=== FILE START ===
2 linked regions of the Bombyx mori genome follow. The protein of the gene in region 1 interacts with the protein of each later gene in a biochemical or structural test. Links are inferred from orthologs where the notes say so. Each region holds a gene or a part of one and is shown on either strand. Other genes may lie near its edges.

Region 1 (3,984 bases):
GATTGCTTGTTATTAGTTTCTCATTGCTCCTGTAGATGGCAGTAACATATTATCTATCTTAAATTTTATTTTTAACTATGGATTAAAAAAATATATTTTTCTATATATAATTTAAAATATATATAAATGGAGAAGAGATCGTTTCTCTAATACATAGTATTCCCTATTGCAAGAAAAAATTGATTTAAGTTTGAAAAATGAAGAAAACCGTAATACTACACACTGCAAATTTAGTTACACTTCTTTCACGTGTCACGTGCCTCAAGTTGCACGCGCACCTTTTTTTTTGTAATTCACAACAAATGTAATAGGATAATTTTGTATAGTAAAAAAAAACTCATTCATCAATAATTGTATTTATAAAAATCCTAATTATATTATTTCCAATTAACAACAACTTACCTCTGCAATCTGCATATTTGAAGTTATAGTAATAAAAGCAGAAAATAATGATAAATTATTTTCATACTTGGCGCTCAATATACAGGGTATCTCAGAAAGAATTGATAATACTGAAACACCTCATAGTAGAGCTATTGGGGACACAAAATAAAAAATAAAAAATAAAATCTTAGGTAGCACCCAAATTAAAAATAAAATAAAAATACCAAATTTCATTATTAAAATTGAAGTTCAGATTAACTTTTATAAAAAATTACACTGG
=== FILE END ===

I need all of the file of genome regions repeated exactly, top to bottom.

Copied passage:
2 linked regions of the Bombyx mori genome follow. The protein of the gene in region 1 interacts with the protein of each later gene in a biochemical or structural test. Links are inferred from orthologs where the notes say so. Each region holds a gene or a part of one and is shown on either strand. Other genes may lie near its edges.

Region 1 (3,984 bases):
GATTGCTTGTTATTAGTTTCTCATTGCTCCTGTAGATGGCAGTAACATATTATCTATCTTAAATTTTATTTTTAACTATGGATTAAAAAAATATATTTTTCTATATATAATTTAAAATATATATAAATGGAGAAGAGATCGTTTCTCTAATACATAGTATTCCCTATTGCAAGAAAAAATTGATTTAAGTTTGAAAAATGAAGAAAACCGTAATACTACACACTGCAAATTTAGTTACACTTCTTTCACGTGTCACGTGCCTCAAGTTGCACGCGCACCTTTTTTTTTGTAATTCACAACAAATGTAATAGGATAATTTTGTATAGTAAAAAAAAACTCATTCATCAATAATTGTATTTATAAAAATCCTAATTATATTATTTCCAATTAACAACAACTTACCTCTGCAATCTGCATATTTGAAGTTATAGTAATAAAAGCAGAAAATAATGATAAATTATTTTCATACTTGGCGCTCAATATACAGGGTATCTCAGAAAGAATTGATAATACTGAAACACCTCATAGTAGAGCTATTGGGGACACAAAATAAAAAATAAAAAATAAAATCTTAGGTAGCACCCAAATTAAAAATAAAATAAAAATACCAAATTTCATTATTAAAATTGAAGTTCAGATTAACTTTTATAAAAAATTACACTGG